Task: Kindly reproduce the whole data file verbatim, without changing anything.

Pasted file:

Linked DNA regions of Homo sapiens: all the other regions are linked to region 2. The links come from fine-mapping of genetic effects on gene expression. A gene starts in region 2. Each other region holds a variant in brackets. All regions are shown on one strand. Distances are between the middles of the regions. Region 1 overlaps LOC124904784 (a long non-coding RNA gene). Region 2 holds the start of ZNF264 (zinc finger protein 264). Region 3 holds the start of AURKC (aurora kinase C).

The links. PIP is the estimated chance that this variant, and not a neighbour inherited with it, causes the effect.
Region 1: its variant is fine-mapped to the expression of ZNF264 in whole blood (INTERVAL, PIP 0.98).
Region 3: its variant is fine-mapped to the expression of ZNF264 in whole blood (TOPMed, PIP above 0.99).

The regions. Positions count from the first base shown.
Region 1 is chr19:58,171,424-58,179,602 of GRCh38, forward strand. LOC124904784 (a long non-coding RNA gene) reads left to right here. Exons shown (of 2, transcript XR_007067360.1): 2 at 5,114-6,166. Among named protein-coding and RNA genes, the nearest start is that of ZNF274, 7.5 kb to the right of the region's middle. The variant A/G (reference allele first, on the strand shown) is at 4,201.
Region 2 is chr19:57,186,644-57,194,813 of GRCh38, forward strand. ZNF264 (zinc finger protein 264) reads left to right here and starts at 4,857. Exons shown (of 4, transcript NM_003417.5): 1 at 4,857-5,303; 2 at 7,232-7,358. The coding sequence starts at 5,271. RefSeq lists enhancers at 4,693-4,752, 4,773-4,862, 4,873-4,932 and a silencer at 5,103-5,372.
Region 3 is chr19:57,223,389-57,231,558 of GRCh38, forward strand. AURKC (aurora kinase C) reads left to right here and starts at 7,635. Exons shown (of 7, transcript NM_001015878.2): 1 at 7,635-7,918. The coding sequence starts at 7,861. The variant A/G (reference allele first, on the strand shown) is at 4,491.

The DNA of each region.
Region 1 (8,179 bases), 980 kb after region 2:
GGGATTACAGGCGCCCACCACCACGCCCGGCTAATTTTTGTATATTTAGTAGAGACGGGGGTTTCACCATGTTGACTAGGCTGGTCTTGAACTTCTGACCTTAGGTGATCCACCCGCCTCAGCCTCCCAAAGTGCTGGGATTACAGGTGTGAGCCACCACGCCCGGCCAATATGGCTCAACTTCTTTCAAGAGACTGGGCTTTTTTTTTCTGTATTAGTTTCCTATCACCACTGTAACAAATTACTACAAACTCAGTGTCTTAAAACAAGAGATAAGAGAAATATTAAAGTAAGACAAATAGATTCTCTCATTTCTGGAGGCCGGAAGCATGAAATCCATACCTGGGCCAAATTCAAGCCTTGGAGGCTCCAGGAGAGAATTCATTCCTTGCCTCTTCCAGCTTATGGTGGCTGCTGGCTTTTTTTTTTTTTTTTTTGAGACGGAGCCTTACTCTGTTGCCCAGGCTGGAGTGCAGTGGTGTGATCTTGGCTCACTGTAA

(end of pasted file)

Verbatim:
Linked DNA regions of Homo sapiens: all the other regions are linked to region 2. The links come from fine-mapping of genetic effects on gene expression. A gene starts in region 2. Each other region holds a variant in brackets. All regions are shown on one strand. Distances are between the middles of the regions. Region 1 overlaps LOC124904784 (a long non-coding RNA gene). Region 2 holds the start of ZNF264 (zinc finger protein 264). Region 3 holds the start of AURKC (aurora kinase C).

The links. PIP is the estimated chance that this variant, and not a neighbour inherited with it, causes the effect.
Region 1: its variant is fine-mapped to the expression of ZNF264 in whole blood (INTERVAL, PIP 0.98).
Region 3: its variant is fine-mapped to the expression of ZNF264 in whole blood (TOPMed, PIP above 0.99).

The regions. Positions count from the first base shown.
Region 1 is chr19:58,171,424-58,179,602 of GRCh38, forward strand. LOC124904784 (a long non-coding RNA gene) reads left to right here. Exons shown (of 2, transcript XR_007067360.1): 2 at 5,114-6,166. Among named protein-coding and RNA genes, the nearest start is that of ZNF274, 7.5 kb to the right of the region's middle. The variant A/G (reference allele first, on the strand shown) is at 4,201.
Region 2 is chr19:57,186,644-57,194,813 of GRCh38, forward strand. ZNF264 (zinc finger protein 264) reads left to right here and starts at 4,857. Exons shown (of 4, transcript NM_003417.5): 1 at 4,857-5,303; 2 at 7,232-7,358. The coding sequence starts at 5,271. RefSeq lists enhancers at 4,693-4,752, 4,773-4,862, 4,873-4,932 and a silencer at 5,103-5,372.
Region 3 is chr19:57,223,389-57,231,558 of GRCh38, forward strand. AURKC (aurora kinase C) reads left to right here and starts at 7,635. Exons shown (of 7, transcript NM_001015878.2): 1 at 7,635-7,918. The coding sequence starts at 7,861. The variant A/G (reference allele first, on the strand shown) is at 4,491.

The DNA of each region.
Region 1 (8,179 bases), 980 kb after region 2:
GGGATTACAGGCGCCCACCACCACGCCCGGCTAATTTTTGTATATTTAGTAGAGACGGGGGTTTCACCATGTTGACTAGGCTGGTCTTGAACTTCTGACCTTAGGTGATCCACCCGCCTCAGCCTCCCAAAGTGCTGGGATTACAGGTGTGAGCCACCACGCCCGGCCAATATGGCTCAACTTCTTTCAAGAGACTGGGCTTTTTTTTTCTGTATTAGTTTCCTATCACCACTGTAACAAATTACTACAAACTCAGTGTCTTAAAACAAGAGATAAGAGAAATATTAAAGTAAGACAAATAGATTCTCTCATTTCTGGAGGCCGGAAGCATGAAATCCATACCTGGGCCAAATTCAAGCCTTGGAGGCTCCAGGAGAGAATTCATTCCTTGCCTCTTCCAGCTTATGGTGGCTGCTGGCTTTTTTTTTTTTTTTTTTGAGACGGAGCCTTACTCTGTTGCCCAGGCTGGAGTGCAGTGGTGTGATCTTGGCTCACTGTAA